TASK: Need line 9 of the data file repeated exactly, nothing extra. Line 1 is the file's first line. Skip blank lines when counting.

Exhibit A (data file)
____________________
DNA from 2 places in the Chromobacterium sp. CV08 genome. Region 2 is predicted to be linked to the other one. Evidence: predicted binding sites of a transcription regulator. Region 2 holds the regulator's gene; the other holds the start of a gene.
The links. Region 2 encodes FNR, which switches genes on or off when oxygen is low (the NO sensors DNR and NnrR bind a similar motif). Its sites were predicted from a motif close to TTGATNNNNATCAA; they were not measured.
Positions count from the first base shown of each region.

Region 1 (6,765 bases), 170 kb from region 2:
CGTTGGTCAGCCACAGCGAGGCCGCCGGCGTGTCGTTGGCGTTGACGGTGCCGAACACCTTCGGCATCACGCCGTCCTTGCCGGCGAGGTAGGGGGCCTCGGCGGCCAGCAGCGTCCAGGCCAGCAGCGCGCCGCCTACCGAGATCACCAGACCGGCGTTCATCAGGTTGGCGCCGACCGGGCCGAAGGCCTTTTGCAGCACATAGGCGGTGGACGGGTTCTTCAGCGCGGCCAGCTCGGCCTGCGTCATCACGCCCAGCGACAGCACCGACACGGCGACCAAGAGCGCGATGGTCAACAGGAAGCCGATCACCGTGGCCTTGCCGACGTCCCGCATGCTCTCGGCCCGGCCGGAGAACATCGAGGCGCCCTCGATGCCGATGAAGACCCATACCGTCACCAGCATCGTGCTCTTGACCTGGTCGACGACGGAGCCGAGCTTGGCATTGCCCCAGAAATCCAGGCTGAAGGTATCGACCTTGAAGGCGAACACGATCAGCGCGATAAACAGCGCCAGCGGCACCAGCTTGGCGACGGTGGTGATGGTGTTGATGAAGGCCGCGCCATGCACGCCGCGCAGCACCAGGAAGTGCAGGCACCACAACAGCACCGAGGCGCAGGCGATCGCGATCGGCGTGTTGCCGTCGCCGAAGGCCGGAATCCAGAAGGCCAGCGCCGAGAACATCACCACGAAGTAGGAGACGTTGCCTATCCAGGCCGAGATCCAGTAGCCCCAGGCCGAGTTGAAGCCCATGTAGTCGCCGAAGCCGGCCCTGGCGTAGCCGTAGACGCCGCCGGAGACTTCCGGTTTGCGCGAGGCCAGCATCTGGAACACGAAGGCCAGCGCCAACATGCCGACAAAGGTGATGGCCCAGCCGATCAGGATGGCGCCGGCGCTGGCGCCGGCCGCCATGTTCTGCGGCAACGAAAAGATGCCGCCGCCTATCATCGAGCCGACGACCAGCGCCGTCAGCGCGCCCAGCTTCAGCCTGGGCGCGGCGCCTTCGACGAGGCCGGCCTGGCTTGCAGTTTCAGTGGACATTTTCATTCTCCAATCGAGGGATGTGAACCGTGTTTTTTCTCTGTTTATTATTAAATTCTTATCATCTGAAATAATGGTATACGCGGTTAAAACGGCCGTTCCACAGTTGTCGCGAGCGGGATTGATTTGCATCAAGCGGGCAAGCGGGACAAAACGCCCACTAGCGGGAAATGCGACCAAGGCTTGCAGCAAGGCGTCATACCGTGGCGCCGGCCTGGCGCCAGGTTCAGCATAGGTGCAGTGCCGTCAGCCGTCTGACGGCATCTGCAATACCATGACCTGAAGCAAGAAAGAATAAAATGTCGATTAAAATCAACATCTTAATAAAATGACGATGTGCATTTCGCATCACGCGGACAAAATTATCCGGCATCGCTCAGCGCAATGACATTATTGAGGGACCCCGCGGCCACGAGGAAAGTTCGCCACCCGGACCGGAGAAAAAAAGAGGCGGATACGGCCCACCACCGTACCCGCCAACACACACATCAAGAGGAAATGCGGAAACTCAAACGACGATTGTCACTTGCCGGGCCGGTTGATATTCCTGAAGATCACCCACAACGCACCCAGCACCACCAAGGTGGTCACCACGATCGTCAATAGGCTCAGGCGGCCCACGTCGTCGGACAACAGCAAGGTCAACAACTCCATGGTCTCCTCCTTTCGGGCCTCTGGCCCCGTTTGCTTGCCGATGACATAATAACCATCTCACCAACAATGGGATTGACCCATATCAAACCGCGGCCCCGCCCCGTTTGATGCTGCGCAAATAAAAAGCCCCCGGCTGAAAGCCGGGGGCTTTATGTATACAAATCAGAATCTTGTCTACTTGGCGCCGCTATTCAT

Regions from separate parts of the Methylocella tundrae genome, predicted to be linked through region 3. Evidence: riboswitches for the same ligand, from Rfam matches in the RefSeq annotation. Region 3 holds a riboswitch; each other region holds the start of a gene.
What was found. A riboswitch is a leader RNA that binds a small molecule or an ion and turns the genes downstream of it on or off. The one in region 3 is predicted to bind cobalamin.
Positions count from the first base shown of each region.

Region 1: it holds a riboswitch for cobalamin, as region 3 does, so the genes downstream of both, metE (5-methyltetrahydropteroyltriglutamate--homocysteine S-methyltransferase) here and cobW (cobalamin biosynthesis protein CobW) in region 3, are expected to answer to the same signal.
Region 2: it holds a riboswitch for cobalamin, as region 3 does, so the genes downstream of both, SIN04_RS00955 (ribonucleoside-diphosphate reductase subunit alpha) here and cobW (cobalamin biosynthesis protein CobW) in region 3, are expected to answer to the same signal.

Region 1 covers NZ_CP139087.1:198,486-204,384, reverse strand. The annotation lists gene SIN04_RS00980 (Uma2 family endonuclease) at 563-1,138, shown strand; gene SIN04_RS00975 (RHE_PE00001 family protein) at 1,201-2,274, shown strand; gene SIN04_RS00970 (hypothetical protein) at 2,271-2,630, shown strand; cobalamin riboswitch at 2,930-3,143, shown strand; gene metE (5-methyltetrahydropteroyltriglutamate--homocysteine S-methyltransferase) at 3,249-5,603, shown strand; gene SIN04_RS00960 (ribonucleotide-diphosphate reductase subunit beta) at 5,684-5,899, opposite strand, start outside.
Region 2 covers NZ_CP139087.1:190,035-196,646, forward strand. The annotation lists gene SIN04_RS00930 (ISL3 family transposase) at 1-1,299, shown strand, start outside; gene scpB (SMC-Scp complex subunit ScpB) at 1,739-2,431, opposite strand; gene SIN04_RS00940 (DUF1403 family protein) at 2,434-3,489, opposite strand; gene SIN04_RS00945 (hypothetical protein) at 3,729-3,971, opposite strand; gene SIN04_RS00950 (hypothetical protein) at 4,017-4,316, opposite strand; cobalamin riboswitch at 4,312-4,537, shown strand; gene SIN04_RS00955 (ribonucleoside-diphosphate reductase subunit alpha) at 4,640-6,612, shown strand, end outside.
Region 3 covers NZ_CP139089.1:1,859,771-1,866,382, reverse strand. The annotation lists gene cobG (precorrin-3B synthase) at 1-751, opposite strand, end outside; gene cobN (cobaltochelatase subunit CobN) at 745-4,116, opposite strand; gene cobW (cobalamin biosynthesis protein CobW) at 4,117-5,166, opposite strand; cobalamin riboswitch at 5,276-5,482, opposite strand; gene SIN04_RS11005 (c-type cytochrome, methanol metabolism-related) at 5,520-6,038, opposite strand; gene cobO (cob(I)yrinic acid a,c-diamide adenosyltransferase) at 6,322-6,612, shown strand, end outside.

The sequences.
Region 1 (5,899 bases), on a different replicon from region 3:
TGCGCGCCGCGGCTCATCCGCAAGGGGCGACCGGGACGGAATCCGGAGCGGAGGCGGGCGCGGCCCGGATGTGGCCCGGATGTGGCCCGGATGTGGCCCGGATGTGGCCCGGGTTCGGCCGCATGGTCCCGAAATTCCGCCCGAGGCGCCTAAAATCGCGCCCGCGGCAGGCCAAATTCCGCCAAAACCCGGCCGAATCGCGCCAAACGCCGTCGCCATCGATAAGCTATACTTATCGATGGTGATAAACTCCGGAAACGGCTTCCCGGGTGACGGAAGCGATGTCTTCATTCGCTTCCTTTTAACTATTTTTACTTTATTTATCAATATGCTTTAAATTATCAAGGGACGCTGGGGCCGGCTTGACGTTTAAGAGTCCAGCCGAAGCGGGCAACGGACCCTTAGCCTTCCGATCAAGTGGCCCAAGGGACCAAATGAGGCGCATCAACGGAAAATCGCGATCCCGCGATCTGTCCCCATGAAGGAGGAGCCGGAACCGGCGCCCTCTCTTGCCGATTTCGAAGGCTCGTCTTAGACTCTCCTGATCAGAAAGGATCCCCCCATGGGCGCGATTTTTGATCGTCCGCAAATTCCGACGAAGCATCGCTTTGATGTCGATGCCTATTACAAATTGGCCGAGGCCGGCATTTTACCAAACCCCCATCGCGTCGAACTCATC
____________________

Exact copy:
Region 1: it holds a riboswitch for cobalamin, as region 3 does, so the genes downstream of both, metE (5-methyltetrahydropteroyltriglutamate--homocysteine S-methyltransferase) here and cobW (cobalamin biosynthesis protein CobW) in region 3, are expected to answer to the same signal.